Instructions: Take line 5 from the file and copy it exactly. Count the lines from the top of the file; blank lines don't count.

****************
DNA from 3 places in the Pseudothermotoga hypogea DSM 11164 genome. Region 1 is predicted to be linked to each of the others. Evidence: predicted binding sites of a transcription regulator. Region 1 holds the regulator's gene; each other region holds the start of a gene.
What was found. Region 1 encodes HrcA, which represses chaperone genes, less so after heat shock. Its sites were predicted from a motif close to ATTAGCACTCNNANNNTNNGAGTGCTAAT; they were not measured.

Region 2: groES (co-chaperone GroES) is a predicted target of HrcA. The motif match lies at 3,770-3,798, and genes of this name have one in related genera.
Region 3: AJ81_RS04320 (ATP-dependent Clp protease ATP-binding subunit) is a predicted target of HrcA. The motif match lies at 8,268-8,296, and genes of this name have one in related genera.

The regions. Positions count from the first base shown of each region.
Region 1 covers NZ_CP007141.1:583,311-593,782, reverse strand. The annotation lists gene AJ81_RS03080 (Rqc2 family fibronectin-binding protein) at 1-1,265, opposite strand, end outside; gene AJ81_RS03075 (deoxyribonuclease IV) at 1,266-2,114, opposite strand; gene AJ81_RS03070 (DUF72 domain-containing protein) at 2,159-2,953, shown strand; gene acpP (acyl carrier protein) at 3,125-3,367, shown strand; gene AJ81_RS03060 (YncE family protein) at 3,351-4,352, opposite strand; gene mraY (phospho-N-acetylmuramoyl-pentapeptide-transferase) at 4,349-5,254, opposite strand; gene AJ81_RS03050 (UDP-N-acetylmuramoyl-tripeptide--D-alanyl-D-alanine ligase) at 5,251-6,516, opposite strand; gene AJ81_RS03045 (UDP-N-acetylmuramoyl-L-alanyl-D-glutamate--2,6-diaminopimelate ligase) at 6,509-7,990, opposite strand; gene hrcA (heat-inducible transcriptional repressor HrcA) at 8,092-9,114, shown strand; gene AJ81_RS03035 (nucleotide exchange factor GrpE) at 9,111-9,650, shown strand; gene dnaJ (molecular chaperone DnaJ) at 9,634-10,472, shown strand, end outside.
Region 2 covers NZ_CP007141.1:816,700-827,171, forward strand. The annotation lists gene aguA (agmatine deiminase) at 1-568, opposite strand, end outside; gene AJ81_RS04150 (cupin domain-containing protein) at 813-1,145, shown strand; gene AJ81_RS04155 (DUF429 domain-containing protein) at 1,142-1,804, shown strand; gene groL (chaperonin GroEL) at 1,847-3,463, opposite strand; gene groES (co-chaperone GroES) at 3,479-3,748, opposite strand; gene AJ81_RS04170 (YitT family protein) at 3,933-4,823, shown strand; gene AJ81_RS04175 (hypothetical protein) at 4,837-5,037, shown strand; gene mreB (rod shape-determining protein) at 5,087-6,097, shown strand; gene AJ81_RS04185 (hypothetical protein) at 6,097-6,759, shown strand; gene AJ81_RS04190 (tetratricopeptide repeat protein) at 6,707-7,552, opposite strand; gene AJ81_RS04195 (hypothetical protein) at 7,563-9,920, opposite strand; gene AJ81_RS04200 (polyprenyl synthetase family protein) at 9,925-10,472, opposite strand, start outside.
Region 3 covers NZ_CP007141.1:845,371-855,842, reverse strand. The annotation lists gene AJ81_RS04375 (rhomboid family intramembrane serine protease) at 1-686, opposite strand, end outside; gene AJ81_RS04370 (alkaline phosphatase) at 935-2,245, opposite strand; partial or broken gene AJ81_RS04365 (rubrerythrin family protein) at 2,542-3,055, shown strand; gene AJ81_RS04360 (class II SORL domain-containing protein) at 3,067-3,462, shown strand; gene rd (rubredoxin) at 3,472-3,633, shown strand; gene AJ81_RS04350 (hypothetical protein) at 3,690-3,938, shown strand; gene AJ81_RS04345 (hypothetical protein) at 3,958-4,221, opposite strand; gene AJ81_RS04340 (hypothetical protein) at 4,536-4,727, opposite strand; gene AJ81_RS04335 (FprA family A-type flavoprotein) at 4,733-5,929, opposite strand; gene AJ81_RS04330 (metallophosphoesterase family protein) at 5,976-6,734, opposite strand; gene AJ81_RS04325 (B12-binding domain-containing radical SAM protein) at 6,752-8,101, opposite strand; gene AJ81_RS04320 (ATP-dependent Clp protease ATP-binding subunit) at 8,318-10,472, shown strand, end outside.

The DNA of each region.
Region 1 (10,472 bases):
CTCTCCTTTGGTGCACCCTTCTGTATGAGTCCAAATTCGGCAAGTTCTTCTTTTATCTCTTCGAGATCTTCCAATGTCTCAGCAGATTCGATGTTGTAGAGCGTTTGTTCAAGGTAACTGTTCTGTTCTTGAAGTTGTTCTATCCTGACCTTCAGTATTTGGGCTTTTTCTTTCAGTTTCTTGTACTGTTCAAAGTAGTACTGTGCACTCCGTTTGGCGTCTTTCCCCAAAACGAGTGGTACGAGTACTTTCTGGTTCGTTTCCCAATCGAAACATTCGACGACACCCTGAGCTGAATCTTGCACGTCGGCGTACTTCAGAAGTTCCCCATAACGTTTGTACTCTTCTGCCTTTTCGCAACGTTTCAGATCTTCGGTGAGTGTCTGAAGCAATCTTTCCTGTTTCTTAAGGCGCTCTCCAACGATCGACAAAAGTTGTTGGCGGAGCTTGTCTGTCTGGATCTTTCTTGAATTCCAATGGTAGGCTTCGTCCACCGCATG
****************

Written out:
The regions. Positions count from the first base shown of each region.